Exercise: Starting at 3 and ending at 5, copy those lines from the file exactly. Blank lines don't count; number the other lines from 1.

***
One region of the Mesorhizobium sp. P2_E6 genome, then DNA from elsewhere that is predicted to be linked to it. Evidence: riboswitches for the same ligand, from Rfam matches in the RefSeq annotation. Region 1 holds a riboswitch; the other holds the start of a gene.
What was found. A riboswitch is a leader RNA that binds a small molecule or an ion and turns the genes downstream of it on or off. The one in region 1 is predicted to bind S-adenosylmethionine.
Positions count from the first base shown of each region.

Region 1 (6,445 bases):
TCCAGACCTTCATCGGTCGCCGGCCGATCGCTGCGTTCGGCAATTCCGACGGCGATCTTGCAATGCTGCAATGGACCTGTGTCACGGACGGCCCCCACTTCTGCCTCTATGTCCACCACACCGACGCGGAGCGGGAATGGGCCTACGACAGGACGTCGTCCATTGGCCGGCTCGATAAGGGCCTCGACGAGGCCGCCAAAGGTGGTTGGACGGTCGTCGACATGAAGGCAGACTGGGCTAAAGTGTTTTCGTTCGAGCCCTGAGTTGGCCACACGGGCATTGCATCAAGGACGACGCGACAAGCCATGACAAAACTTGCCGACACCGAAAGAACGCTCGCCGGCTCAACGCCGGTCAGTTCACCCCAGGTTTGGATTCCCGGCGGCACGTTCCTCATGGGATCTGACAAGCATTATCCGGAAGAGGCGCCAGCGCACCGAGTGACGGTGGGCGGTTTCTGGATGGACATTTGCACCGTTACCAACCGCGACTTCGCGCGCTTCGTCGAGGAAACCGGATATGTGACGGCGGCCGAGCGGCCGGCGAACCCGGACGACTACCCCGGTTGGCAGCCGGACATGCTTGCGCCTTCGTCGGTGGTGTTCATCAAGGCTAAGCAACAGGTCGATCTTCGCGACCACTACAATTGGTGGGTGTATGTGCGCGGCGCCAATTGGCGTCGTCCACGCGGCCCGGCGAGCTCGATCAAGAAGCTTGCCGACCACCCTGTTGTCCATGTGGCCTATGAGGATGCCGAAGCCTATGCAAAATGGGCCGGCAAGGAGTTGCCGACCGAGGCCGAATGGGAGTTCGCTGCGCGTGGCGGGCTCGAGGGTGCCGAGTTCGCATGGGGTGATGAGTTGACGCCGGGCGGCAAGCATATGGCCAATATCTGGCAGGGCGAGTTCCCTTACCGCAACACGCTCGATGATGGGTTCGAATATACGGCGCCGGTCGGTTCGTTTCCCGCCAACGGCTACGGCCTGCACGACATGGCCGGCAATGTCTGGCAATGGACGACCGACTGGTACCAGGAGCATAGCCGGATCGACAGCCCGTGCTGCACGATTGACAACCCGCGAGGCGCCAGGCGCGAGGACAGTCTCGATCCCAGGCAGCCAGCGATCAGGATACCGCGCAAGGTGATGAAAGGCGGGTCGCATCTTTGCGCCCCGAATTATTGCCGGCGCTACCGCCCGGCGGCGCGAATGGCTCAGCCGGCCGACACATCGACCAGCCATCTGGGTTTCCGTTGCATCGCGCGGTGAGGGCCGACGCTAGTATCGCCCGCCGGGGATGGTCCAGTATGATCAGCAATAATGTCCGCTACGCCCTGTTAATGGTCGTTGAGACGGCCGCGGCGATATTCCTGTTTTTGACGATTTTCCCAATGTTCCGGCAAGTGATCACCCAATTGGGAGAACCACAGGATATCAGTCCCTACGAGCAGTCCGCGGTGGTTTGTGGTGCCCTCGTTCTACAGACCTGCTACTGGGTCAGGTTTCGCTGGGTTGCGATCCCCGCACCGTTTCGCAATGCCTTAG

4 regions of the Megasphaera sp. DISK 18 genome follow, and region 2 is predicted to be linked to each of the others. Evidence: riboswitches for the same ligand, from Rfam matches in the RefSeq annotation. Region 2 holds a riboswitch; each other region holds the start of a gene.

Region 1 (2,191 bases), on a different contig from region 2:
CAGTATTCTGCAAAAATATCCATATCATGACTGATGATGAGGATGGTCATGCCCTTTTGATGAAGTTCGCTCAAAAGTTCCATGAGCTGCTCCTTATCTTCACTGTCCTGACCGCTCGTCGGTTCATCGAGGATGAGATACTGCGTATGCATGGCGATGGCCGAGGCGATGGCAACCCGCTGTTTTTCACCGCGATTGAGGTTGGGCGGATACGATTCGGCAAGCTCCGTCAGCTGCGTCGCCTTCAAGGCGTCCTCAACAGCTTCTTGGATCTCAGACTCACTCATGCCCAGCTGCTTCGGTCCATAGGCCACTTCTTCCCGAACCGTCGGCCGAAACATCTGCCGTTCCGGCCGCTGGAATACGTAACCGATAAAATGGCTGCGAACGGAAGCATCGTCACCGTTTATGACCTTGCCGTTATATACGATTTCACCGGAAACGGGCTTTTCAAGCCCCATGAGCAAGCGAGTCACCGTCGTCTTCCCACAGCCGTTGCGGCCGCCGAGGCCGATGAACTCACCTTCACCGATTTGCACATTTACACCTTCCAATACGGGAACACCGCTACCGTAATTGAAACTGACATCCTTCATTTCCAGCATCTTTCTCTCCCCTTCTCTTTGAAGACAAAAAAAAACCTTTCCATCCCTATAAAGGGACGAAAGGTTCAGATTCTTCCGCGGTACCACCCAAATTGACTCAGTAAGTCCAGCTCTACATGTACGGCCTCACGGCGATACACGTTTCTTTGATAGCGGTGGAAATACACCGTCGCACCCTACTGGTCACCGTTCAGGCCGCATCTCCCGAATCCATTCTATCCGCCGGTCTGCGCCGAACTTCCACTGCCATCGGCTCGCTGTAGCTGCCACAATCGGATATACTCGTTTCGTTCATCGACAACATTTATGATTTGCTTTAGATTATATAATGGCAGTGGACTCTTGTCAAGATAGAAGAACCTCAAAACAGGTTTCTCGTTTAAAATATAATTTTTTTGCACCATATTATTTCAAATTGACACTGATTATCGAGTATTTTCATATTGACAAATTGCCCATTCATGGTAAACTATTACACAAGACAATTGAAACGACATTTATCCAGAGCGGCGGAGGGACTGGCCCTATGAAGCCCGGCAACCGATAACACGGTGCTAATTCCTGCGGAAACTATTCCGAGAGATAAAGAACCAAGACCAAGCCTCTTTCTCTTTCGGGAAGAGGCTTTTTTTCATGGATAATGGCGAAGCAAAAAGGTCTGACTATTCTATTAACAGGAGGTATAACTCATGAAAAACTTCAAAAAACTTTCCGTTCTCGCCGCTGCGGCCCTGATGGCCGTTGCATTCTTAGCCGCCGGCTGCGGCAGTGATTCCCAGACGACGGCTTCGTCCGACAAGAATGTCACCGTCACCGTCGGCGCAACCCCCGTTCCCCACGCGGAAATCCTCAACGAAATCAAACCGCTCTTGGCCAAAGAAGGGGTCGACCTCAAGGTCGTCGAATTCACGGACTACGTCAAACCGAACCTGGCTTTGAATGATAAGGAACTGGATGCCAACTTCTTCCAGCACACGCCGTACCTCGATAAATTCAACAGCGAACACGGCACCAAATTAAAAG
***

Positions count from the first base shown of each region.

Region 1 (6,445 bases):
TCCAGACCTTCATCGGTCGCCGGCCGATCGCTGCGTTCGGCAATTCCGACGGCGATCTTGCAATGCTGCAATGGACCTGTGTCACGGACGGCCCCCACTTCTGCCTCTATGTCCACCACACCGACGCGGAGCGGGAATGGGCCTACGACAGGACGTCGTCCATTGGCCGGCTCGATAAGGGCCTCGACGAGGCCGCCAAAGGTGGTTGGACGGTCGTCGACATGAAGGCAGACTGGGCTAAAGTGTTTTCGTTCGAGCCCTGAGTTGGCCACACGGGCATTGCATCAAGGACGACGCGACAAGCCATGACAAAACTTGCCGACACCGAAAGAACGCTCGCCGGCTCAACGCCGGTCAGTTCACCCCAGGTTTGGATTCCCGGCGGCACGTTCCTCATGGGATCTGACAAGCATTATCCGGAAGAGGCGCCAGCGCACCGAGTGACGGTGGGCGGTTTCTGGATGGACATTTGCACCGTTACCAACCGCGACTTCGCGCGCTTCGTCGAGGAAACCGGATATGTGACGGCGGCCGAGCGGCCGGCGAACCCGGACGACTACCCCGGTTGGCAGCCGGACATGCTTGCGCCTTCGTCGGTGGTGTTCATCAAGGCTAAGCAACAGGTCGATCTTCGCGACCACTACAATTGGTGGGTGTATGTGCGCGGCGCCAATTGGCGTCGTCCACGCGGCCCGGCGAGCTCGATCAAGAAGCTTGCCGACCACCCTGTTGTCCATGTGGCCTATGAGGATGCCGAAGCCTATGCAAAATGGGCCGGCAAGGAGTTGCCGACCGAGGCCGAATGGGAGTTCGCTGCGCGTGGCGGGCTCGAGGGTGCCGAGTTCGCATGGGGTGATGAGTTGACGCCGGGCGGCAAGCATATGGCCAATATCTGGCAGGGCGAGTTCCCTTACCGCAACACGCTCGATGATGGGTTCGAATATACGGCGCCGGTCGGTTCGTTTCCCGCCAACGGCTACGGCCTGCACGACATGGCCGGCAATGTCTGGCAATGGACGACCGACTGGTACCAGGAGCATAGCCGGATCGACAGCCCGTGCTGCACGATTGACAACCCGCGAGGCGCCAGGCGCGAGGACAGTCTCGATCCCAGGCAGCCAGCGATCAGGATACCGCGCAAGGTGATGAAAGGCGGGTCGCATCTTTGCGCCCCGAATTATTGCCGGCGCTACCGCCCGGCGGCGCGAATGGCTCAGCCGGCCGACACATCGACCAGCCATCTGGGTTTCCGTTGCATCGCGCGGTGAGGGCCGACGCTAGTATCGCCCGCCGGGGATGGTCCAGTATGATCAGCAATAATGTCCGCTACGCCCTGTTAATGGTCGTTGAGACGGCCGCGGCGATATTCCTGTTTTTGACGATTTTCCCAATGTTCCGGCAAGTGATCACCCAATTGGGAGAACCACAGGATATCAGTCCCTACGAGCAGTCCGCGGTGGTTTGTGGTGCCCTCGTTCTACAGACCTGCTACTGGGTCAGGTTTCGCTGGGTTGCGATCCCCGCACCGTTTCGCAATGCCTTAG